In spite of higher prices, housing affordability is down only slightly from a year ago as lower mortgage rates and higher incomes almost offset higher home prices.
- Housing affordability declined slightly (2.6 percent), from a year ago in November in spite of a notable increase in prices. The median sales price for a single family home sold in November in the US was $221,600, up 6.6 percent from a year ago. This pushed the affordability index from 171.9 to 167.4.
- Growing incomes and easing mortgage rates from a year ago helped to nearly offset the increase in home prices. Nationally, mortgage rates were down 15 basis points from one year ago (one percentage point equals 100 basis points) while incomes rose 2 percent. The reduction in mortgage rates from one year ago saves the median home buyer $16 per month on principal and interest payments at the current home price while income growth means the median family earns $111 more per month than November 2014.
- Regionally, all four regions saw declines in affordability from a year ago. The West had the biggest decline in the affordability index of 2.9 percent followed by the Midwest and South. The affordability index in the Northeast slipped only 0.4 percent from one year ago.
- Price movements were the biggest driver of affordability changes. The West had the biggest increase in price at 8.6 percent while the Northeast experienced the slowest price growth at 3.6 percent. The Midwest and the South fell in between with 5.2 percent and 6.5 percent, increase in home prices, respectively.
- Seasonal fluctuations in price tend to drive month to month changes in affordability, but in November, a slight decrease in mortgage rates in most regions also had a role. Affordability is up 0.4 percent from one month ago in the US and increased slightly in the Midwest (1.4 percent) and West (1.8 percent). Affordability decreased slightly in the Northeast (1.9 percent) and South (0.1 percent).
- Despite month to month changes, the most affordable region is the Midwest where the index is 213.7. This means that in the Midwest in November 2015, the median income family earned roughly 2.1 times the income that would be needed to qualify to purchase the median-priced home that sold in the same month. For comparison, the index is 176.1 in the South, 166.6 in the Northeast, and 121.6 in the West.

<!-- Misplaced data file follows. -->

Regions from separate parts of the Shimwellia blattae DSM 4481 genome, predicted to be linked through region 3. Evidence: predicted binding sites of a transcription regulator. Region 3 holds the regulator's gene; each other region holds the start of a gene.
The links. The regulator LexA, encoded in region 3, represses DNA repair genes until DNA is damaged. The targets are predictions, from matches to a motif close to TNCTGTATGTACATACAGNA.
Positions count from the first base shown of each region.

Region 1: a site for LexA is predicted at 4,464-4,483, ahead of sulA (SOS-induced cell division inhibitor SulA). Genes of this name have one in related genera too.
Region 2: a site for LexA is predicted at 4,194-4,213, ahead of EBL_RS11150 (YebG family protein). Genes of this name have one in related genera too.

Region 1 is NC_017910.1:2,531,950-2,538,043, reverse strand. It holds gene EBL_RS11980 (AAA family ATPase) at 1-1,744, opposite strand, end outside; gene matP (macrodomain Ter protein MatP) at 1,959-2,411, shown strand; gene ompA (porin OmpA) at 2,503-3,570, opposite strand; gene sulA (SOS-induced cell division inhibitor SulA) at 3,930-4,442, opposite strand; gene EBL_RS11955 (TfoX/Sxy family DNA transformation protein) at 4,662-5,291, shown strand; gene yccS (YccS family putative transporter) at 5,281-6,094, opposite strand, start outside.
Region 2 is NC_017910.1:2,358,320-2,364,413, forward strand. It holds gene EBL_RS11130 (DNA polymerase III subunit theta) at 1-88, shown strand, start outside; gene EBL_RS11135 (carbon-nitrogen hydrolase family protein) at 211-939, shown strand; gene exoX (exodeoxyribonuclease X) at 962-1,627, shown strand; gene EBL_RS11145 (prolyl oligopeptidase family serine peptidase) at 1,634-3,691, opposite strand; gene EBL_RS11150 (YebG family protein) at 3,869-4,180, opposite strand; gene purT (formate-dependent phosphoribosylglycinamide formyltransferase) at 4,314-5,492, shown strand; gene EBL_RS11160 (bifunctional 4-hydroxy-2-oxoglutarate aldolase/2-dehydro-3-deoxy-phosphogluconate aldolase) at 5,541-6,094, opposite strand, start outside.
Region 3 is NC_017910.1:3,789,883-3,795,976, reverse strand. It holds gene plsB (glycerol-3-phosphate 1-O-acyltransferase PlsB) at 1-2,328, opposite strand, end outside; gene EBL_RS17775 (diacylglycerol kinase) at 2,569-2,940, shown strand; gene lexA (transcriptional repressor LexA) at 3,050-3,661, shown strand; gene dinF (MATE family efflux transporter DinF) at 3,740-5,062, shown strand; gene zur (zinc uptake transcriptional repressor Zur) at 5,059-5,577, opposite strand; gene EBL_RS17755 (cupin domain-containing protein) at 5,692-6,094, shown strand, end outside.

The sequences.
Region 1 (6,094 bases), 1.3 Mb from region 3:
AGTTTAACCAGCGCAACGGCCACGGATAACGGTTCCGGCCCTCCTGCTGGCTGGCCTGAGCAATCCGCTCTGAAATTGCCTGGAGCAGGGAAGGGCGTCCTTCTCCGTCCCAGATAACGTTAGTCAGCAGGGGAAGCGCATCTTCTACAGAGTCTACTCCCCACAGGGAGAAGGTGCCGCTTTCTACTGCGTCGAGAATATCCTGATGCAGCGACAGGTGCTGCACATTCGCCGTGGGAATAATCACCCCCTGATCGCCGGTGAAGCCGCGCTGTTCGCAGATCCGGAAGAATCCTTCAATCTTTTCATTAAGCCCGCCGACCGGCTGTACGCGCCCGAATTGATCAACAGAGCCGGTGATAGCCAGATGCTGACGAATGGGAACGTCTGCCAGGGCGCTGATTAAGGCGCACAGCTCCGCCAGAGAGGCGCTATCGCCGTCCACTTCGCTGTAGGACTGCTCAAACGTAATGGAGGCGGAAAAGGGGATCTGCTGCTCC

- While the affordability index indicates that the median-priced home is affordable to the median family across the US, there is some room for concern. Price increases are great for owners who build up equity to use in subsequent home purchases, but rising rents make it difficult for potential new buyers to save for a down payment. Lending options from the Federal Housing Agency (FHA) and the Government Sponsored Enterprises (GSEs) enable would-be homeowners to make a home purchase with down payments as low as 3 to 3.5 percent, but many potential buyers are unaware of these programs. Realtors can play a valuable role in advising and educating potential clients about the options that are available to them.
- What does housing affordability look like in your market? View the full data release here.
- The Housing Affordability Index calculation assumes a 20 percent down payment and a 25 percent qualifying ratio (principle and interest payment to income). See further details on the methodology and assumptions behind the calculation here.